The foundry closed in 2017. Not only did they cast the thirteen and a half ton Big Ben in 1858, (Big Ben is the bell, not the Great Clock Tower that houses it) but they were also responsible for the famous American Liberty Bell in 1752. This small foundry in the East End of London has been casting bells for hundreds of years and was recognised as the oldest manufacturing company in Britain at one time. The foundry has a tiny shop front in Whitechapel Road but the space behind is very large. It was founded in 1570 during the reign of Queen Elizabeth 1st. but links to the foundry have been traced back as far as 1420. It moved to Whitechapel in 1738 and finally cast its last bell on 22nd. of March 2017 when the business was sold to Whites of Appleton. On it's closure it donated many documents and artefacts to the Museum of London. I had a tour of the foundry during non working hours in August 2007 and found it to be much more labour intense than I had imagined. Most things were done as they had been for centuries. The only modern additions I could see were the furnaces and the electronic tuning sounders. I only wish I had heard about the closure in time to have another tour for some improved photos.
The Liberty Bell
The Liberty Bell was ordered in 1745 by the Pennsylvania Provincial Assembly for use in the Pennsylvania State House (Independence Hall). It was delivered in September 1753 via the ship Hibernia. In the following March the bell was hung from temporary scaffolding in the square outside the State House. To the dismay of onlookers the bell was dropped and cracked while it was being put up. Isaac Norris, speaker of the Pennsylvania Assembly, wrote "I had the mortification to hear that it was cracked by the foolishness of one of our fellow Americans as it was hung up to try the sound."While a replacement from Whitechapel was ordered, the bell was rebuilt by John Pass and John Stow of Philadelphia, whose surnames appear inscribed on the bell. They added copper to the alloy used to cast the bell, and the tone of the new bell proved unsatisfactory. They recast the bell again, restoring the correct balance of metal, and this third bell was hung in the steeple of the State House in June 1753.It is not certain when the second crack appeared but was repaired in February 1846. The method of repair, known as stop drilling, required drilling along the hairline crack so that the sides of the fracture would not reverberate. On February 22, 1846, the bell was tolled for several hours for George Washington's birthday. The crack grew from the top of the repaired crack to the crown of the bell, rendering it unusable. Bell Foundry Photos >>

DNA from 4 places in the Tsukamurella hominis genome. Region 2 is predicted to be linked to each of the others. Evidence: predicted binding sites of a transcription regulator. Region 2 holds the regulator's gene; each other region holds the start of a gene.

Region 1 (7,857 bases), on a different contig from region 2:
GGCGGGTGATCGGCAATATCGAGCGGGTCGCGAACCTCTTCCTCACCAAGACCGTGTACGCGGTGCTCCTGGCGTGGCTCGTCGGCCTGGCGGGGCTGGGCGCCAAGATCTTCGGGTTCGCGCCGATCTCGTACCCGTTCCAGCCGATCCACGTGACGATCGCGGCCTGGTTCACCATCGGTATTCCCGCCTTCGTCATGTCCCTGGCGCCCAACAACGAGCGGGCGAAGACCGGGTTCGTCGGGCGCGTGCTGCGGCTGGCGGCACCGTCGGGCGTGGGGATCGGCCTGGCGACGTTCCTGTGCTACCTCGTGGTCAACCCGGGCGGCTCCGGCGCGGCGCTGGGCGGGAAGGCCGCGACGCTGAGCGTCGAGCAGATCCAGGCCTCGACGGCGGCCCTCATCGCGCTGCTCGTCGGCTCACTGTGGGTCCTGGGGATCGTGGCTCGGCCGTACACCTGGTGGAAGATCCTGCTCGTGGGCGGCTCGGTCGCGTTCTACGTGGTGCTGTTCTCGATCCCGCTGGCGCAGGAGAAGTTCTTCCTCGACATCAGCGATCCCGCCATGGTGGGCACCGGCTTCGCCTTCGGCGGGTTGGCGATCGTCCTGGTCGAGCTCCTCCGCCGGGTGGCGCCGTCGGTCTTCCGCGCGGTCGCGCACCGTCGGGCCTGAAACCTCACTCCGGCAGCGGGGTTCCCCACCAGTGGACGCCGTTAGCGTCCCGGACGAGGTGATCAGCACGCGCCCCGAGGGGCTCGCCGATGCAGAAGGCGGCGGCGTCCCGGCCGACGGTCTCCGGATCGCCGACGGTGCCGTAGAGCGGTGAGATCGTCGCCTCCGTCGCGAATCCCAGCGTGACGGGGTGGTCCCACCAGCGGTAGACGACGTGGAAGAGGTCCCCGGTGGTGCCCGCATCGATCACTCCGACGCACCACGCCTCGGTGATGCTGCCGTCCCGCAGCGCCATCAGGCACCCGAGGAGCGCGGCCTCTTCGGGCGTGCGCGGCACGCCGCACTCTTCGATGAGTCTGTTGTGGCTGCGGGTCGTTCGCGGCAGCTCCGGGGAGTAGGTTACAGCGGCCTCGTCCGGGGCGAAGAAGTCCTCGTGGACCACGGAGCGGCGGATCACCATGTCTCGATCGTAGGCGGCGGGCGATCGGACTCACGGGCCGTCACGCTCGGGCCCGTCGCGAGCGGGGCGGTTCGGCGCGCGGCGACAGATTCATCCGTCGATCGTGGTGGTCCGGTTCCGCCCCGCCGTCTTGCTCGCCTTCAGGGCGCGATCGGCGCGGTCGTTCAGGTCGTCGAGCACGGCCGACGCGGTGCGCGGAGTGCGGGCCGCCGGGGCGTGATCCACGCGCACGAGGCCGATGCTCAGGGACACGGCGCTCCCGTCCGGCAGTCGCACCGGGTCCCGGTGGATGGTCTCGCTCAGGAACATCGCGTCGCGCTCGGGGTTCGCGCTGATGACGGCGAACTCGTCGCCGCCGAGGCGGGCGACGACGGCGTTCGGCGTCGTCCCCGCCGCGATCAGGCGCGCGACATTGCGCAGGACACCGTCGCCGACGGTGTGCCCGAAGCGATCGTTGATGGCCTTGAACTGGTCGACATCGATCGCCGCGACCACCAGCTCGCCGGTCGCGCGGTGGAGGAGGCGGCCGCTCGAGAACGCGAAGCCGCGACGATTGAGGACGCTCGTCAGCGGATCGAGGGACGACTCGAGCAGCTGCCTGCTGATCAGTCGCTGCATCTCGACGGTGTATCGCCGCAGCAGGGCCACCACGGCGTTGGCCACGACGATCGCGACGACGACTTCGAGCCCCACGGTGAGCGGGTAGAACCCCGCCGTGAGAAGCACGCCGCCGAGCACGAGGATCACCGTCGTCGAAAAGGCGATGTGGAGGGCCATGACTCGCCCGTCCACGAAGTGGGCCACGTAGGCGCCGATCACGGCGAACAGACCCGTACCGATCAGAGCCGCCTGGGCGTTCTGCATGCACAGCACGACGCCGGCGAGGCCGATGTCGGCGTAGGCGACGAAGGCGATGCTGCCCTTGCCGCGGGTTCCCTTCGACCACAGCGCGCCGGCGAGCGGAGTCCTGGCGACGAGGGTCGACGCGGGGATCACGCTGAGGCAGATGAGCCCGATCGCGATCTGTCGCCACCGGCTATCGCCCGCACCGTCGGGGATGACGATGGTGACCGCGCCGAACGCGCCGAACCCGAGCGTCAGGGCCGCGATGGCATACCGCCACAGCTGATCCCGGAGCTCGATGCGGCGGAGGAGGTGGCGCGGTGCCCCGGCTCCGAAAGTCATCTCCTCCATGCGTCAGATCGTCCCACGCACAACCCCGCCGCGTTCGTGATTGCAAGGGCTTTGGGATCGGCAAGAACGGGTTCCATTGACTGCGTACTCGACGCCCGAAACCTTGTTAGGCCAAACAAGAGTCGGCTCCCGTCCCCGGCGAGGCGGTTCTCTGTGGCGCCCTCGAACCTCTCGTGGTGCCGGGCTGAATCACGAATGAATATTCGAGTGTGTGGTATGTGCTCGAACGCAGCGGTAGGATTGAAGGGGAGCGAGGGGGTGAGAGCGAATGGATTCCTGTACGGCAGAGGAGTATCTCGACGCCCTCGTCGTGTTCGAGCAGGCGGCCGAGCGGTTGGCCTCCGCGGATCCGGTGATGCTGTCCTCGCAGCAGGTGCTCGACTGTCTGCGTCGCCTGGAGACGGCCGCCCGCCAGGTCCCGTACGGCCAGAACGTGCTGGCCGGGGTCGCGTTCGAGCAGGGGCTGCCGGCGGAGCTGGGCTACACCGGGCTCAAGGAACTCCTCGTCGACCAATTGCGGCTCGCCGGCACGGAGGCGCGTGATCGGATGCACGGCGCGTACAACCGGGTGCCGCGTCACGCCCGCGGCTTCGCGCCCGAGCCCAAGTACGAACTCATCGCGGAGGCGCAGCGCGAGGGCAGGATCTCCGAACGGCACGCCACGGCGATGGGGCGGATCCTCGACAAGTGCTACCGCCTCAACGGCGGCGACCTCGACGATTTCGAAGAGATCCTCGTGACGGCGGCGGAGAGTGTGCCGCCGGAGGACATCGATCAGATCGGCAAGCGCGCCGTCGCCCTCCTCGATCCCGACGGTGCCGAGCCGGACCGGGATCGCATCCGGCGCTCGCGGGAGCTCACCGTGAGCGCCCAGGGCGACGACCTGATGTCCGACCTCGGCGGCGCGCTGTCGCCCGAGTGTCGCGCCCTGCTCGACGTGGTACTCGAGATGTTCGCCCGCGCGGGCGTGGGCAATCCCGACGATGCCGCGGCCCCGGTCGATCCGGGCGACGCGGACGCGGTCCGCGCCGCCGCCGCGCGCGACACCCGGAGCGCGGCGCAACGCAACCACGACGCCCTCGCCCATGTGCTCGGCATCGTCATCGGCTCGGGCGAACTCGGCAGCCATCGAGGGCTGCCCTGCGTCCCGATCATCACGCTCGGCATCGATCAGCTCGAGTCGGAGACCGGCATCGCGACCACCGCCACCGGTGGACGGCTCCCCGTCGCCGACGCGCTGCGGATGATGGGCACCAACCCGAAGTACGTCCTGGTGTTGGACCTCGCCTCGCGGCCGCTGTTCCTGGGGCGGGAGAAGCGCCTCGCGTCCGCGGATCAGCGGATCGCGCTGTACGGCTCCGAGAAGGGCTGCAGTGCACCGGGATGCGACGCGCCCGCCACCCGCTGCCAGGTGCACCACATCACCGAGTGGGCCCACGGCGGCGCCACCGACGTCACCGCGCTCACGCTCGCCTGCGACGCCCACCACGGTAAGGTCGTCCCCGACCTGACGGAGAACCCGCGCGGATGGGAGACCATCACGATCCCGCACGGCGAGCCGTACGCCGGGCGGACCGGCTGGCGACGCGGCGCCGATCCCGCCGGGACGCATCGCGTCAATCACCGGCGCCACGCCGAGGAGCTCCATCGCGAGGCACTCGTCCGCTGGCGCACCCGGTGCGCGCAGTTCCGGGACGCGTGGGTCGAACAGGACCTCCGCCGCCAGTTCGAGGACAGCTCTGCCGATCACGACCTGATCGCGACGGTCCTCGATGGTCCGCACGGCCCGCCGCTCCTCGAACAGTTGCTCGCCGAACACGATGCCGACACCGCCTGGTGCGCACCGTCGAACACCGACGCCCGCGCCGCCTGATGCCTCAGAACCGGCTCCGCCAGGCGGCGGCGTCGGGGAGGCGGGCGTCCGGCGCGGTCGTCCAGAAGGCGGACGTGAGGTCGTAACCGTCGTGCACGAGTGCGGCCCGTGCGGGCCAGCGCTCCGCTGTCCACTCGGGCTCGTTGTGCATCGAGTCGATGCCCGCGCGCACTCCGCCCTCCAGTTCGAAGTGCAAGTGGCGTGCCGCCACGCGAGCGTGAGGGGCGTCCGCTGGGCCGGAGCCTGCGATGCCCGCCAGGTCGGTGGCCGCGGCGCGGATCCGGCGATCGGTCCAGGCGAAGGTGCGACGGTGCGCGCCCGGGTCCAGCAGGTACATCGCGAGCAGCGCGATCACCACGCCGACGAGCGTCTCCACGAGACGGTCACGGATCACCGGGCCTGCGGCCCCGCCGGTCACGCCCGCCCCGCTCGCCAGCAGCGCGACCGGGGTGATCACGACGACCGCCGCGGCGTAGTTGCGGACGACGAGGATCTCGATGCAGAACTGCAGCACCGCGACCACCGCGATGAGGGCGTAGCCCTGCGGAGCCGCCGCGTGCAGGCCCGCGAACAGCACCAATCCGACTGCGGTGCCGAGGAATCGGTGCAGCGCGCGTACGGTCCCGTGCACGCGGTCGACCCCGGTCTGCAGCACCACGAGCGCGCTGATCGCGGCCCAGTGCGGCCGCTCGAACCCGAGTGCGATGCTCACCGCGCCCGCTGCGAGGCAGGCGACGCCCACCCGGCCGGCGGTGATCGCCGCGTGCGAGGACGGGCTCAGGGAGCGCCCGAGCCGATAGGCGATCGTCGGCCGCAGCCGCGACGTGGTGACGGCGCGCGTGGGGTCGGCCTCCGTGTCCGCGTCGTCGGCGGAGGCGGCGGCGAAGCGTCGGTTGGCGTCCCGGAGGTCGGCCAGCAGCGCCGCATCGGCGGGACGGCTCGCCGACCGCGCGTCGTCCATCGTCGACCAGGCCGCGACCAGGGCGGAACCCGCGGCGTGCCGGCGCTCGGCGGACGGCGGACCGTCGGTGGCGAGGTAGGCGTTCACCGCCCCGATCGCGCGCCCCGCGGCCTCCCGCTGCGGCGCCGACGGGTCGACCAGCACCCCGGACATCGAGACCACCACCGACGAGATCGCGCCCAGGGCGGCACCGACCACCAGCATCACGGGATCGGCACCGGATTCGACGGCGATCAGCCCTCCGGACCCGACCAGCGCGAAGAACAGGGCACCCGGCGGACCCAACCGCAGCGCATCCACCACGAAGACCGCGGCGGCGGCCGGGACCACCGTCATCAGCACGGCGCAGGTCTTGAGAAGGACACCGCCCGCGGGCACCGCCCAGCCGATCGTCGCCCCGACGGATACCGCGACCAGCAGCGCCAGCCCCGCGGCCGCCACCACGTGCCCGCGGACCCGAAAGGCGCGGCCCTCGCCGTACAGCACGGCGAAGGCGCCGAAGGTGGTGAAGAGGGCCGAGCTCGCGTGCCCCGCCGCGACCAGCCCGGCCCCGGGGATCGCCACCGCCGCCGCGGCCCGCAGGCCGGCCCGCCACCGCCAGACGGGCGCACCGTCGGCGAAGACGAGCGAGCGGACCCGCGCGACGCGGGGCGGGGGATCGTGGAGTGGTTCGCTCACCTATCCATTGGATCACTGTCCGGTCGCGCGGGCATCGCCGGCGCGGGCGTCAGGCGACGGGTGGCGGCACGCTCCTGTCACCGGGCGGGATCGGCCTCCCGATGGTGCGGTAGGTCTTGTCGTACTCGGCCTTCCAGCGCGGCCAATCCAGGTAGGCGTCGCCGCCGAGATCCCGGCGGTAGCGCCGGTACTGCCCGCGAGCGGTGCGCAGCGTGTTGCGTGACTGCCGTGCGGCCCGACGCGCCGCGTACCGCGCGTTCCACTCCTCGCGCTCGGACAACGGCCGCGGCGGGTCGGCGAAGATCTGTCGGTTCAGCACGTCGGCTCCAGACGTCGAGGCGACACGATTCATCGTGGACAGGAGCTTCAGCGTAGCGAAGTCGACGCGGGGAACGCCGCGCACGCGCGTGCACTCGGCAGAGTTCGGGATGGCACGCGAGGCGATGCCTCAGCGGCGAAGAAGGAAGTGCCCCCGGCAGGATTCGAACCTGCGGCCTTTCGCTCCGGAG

Probably the most famous bell to be cast at the foundry was Big Ben; the one that chimes from the Great Clock tower at Westminster. It has an unmistakable tone. You can tell it apart from any other bell once you have heard it. The reason for this is that the bell cracked when first installed. Apparently the wrong type of hammer was installed which caused a small crack to appear and slightly altered the tone of the bell. When this was discovered, the correct hammer was fitted and Big Ben was rotated to provide a fresh undamaged striking point. There are two theories as to how the bell got it’s name. The first is that it was named after the prize fighter Benjamin Caunt, who had in 1857 lasted sixty rounds of a drawn contest in his final appearance at the age of 42. As Caunt at one period scaled 17 stone, his nickname was Big Ben.The second story is that parliament had a special sitting to decide on a suitable name for the great hour bell. During the course of the debate, and amid the many suggestions that were made, Chief Lord of the Woods and Forests, Sir Benjamin Hall, a large and ponderous man known affectionately in the House as "Big Ben", rose and gave an impressively long speech on the subject and so it was put forward by others that it should be named after him.At the time of this update, 2022, it is sounding again after being silent for some time due to renovations of the tower.